Yan and his collaborators’ breakthrough addresses a long-standing challenge at the intersection of neuroscience and computing: identifying which biophysical features of the immensely complicated brain are necessary to achieve functional neuromorphic computing and which can be ignored. The authors have managed to emulate a characteristic of the brain that is particularly difficult to realize: its synaptic plasticity, which describes the ability of neurons to control the strength of their synaptic connections.

Existing synaptic transistors can be connected together in grid-like architectures that mimic neural networks. But dynamic reprogramming of most of these devices remains unreliable or expensive, while the brain’s synapses can adapt reliably and robustly over time. Furthermore, even if biological mechanisms of synaptic plasticity could be implemented in an artificial system, it is still unclear how to harness these mechanisms to realize algorithms that can learn as biological systems do.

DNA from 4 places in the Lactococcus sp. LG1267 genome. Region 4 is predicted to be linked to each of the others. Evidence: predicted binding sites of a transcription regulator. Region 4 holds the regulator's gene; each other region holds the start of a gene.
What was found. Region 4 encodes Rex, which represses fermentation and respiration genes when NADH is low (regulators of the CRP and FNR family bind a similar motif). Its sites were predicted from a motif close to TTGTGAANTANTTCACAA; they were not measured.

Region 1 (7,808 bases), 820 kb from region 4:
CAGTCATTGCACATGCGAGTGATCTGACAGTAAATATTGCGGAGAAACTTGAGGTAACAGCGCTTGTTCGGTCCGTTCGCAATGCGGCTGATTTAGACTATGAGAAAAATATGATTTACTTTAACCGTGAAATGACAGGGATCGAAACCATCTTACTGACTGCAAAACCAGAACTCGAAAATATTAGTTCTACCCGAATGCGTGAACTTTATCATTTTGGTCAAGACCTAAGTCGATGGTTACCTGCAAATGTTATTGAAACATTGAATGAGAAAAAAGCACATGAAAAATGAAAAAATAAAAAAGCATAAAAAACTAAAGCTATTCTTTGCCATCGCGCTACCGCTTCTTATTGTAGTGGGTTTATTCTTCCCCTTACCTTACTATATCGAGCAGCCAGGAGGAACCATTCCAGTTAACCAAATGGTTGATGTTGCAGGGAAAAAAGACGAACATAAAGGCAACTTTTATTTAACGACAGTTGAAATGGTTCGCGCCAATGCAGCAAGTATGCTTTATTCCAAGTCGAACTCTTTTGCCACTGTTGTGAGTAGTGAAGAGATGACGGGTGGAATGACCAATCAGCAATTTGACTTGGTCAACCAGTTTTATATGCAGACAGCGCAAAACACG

The authors’ moiré synaptic transistor brings the flexibility and control necessary for brain-like synaptic learning by providing a powerful way to tune its electrical conductance, an indicator of synaptic strength. The device’s asymmetric charge transfer mechanism is reminiscent of processes known as long-term potentiation and long-term depression, in which pulsed electrical stimulation has the effect of strengthening a synapse (or weakening it, in the case of depression). . The increase in charge carriers can be considered analogous to the enrichment of protein complexes, known as AMPA receptors, at synapses during long-term potentiation and depression.6 (Figure 1b).